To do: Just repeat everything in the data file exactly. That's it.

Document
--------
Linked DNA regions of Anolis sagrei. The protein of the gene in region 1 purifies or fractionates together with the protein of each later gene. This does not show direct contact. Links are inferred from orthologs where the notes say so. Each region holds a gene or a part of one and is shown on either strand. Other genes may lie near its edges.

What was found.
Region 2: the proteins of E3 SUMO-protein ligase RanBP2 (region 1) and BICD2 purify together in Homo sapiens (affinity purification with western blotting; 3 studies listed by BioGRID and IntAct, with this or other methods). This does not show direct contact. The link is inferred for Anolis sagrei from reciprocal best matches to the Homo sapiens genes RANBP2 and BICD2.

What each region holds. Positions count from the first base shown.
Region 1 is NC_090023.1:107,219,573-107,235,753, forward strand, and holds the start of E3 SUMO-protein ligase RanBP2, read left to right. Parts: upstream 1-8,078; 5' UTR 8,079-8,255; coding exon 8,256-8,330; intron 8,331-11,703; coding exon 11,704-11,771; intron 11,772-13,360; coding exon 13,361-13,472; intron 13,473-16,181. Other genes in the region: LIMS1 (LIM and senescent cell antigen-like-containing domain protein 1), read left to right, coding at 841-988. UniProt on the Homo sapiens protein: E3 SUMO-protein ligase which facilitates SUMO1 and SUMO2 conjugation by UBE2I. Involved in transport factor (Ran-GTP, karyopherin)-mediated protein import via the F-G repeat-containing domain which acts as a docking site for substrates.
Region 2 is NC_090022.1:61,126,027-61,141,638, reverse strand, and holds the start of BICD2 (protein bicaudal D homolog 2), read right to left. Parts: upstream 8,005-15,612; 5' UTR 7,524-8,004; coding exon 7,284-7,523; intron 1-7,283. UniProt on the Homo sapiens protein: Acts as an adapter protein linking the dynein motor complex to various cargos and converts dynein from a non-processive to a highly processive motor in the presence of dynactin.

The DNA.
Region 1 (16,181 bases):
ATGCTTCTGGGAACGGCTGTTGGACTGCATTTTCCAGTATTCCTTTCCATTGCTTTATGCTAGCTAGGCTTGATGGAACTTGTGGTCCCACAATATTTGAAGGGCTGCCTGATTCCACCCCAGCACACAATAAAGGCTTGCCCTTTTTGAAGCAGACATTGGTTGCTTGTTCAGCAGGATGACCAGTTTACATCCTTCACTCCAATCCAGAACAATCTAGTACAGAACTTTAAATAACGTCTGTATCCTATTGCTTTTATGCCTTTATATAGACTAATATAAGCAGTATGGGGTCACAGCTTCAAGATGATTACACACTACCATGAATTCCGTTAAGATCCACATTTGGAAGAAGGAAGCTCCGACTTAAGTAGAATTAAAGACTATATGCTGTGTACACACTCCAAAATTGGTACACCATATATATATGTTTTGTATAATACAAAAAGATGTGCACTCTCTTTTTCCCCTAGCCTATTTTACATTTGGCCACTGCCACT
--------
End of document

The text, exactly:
Linked DNA regions of Anolis sagrei. The protein of the gene in region 1 purifies or fractionates together with the protein of each later gene. This does not show direct contact. Links are inferred from orthologs where the notes say so. Each region holds a gene or a part of one and is shown on either strand. Other genes may lie near its edges.

What was found.
Region 2: the proteins of E3 SUMO-protein ligase RanBP2 (region 1) and BICD2 purify together in Homo sapiens (affinity purification with western blotting; 3 studies listed by BioGRID and IntAct, with this or other methods). This does not show direct contact. The link is inferred for Anolis sagrei from reciprocal best matches to the Homo sapiens genes RANBP2 and BICD2.

What each region holds. Positions count from the first base shown.
Region 1 is NC_090023.1:107,219,573-107,235,753, forward strand, and holds the start of E3 SUMO-protein ligase RanBP2, read left to right. Parts: upstream 1-8,078; 5' UTR 8,079-8,255; coding exon 8,256-8,330; intron 8,331-11,703; coding exon 11,704-11,771; intron 11,772-13,360; coding exon 13,361-13,472; intron 13,473-16,181. Other genes in the region: LIMS1 (LIM and senescent cell antigen-like-containing domain protein 1), read left to right, coding at 841-988. UniProt on the Homo sapiens protein: E3 SUMO-protein ligase which facilitates SUMO1 and SUMO2 conjugation by UBE2I. Involved in transport factor (Ran-GTP, karyopherin)-mediated protein import via the F-G repeat-containing domain which acts as a docking site for substrates.
Region 2 is NC_090022.1:61,126,027-61,141,638, reverse strand, and holds the start of BICD2 (protein bicaudal D homolog 2), read right to left. Parts: upstream 8,005-15,612; 5' UTR 7,524-8,004; coding exon 7,284-7,523; intron 1-7,283. UniProt on the Homo sapiens protein: Acts as an adapter protein linking the dynein motor complex to various cargos and converts dynein from a non-processive to a highly processive motor in the presence of dynactin.

The DNA.
Region 1 (16,181 bases):
ATGCTTCTGGGAACGGCTGTTGGACTGCATTTTCCAGTATTCCTTTCCATTGCTTTATGCTAGCTAGGCTTGATGGAACTTGTGGTCCCACAATATTTGAAGGGCTGCCTGATTCCACCCCAGCACACAATAAAGGCTTGCCCTTTTTGAAGCAGACATTGGTTGCTTGTTCAGCAGGATGACCAGTTTACATCCTTCACTCCAATCCAGAACAATCTAGTACAGAACTTTAAATAACGTCTGTATCCTATTGCTTTTATGCCTTTATATAGACTAATATAAGCAGTATGGGGTCACAGCTTCAAGATGATTACACACTACCATGAATTCCGTTAAGATCCACATTTGGAAGAAGGAAGCTCCGACTTAAGTAGAATTAAAGACTATATGCTGTGTACACACTCCAAAATTGGTACACCATATATATATGTTTTGTATAATACAAAAAGATGTGCACTCTCTTTTTCCCCTAGCCTATTTTACATTTGGCCACTGCCACT